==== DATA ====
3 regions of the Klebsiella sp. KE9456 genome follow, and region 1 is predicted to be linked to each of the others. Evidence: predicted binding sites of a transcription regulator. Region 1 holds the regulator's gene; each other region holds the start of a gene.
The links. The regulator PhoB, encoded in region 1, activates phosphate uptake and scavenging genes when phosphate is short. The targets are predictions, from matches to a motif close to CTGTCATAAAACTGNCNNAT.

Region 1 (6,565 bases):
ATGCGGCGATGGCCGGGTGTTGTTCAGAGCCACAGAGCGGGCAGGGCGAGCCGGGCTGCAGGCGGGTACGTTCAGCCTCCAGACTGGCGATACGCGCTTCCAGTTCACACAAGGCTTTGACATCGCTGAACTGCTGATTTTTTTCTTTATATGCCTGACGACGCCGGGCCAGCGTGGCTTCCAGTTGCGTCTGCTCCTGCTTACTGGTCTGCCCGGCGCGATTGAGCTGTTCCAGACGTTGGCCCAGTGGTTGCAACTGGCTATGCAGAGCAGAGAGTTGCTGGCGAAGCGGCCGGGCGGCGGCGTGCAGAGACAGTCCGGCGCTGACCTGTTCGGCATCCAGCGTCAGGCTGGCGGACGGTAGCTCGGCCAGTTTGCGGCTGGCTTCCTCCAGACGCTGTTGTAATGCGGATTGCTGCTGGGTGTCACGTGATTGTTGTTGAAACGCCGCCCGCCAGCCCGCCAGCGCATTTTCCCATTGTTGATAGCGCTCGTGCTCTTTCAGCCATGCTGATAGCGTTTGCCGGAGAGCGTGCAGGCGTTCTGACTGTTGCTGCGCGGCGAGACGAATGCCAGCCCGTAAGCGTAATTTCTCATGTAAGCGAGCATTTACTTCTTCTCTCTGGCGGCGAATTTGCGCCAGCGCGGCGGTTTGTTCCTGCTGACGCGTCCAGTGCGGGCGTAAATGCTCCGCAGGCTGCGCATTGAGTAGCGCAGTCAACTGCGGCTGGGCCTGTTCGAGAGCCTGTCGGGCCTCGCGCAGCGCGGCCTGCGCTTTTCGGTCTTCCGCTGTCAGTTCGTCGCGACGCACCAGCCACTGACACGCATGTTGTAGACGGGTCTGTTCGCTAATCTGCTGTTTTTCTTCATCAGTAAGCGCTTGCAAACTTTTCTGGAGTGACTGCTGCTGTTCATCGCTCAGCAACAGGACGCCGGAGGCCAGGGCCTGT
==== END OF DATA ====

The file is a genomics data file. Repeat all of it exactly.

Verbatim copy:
3 regions of the Klebsiella sp. KE9456 genome follow, and region 1 is predicted to be linked to each of the others. Evidence: predicted binding sites of a transcription regulator. Region 1 holds the regulator's gene; each other region holds the start of a gene.
The links. The regulator PhoB, encoded in region 1, activates phosphate uptake and scavenging genes when phosphate is short. The targets are predictions, from matches to a motif close to CTGTCATAAAACTGNCNNAT.

Region 1 (6,565 bases):
ATGCGGCGATGGCCGGGTGTTGTTCAGAGCCACAGAGCGGGCAGGGCGAGCCGGGCTGCAGGCGGGTACGTTCAGCCTCCAGACTGGCGATACGCGCTTCCAGTTCACACAAGGCTTTGACATCGCTGAACTGCTGATTTTTTTCTTTATATGCCTGACGACGCCGGGCCAGCGTGGCTTCCAGTTGCGTCTGCTCCTGCTTACTGGTCTGCCCGGCGCGATTGAGCTGTTCCAGACGTTGGCCCAGTGGTTGCAACTGGCTATGCAGAGCAGAGAGTTGCTGGCGAAGCGGCCGGGCGGCGGCGTGCAGAGACAGTCCGGCGCTGACCTGTTCGGCATCCAGCGTCAGGCTGGCGGACGGTAGCTCGGCCAGTTTGCGGCTGGCTTCCTCCAGACGCTGTTGTAATGCGGATTGCTGCTGGGTGTCACGTGATTGTTGTTGAAACGCCGCCCGCCAGCCCGCCAGCGCATTTTCCCATTGTTGATAGCGCTCGTGCTCTTTCAGCCATGCTGATAGCGTTTGCCGGAGAGCGTGCAGGCGTTCTGACTGTTGCTGCGCGGCGAGACGAATGCCAGCCCGTAAGCGTAATTTCTCATGTAAGCGAGCATTTACTTCTTCTCTCTGGCGGCGAATTTGCGCCAGCGCGGCGGTTTGTTCCTGCTGACGCGTCCAGTGCGGGCGTAAATGCTCCGCAGGCTGCGCATTGAGTAGCGCAGTCAACTGCGGCTGGGCCTGTTCGAGAGCCTGTCGGGCCTCGCGCAGCGCGGCCTGCGCTTTTCGGTCTTCCGCTGTCAGTTCGTCGCGACGCACCAGCCACTGACACGCATGTTGTAGACGGGTCTGTTCGCTAATCTGCTGTTTTTCTTCATCAGTAAGCGCTTGCAAACTTTTCTGGAGTGACTGCTGCTGTTCATCGCTCAGCAACAGGACGCCGGAGGCCAGGGCCTGT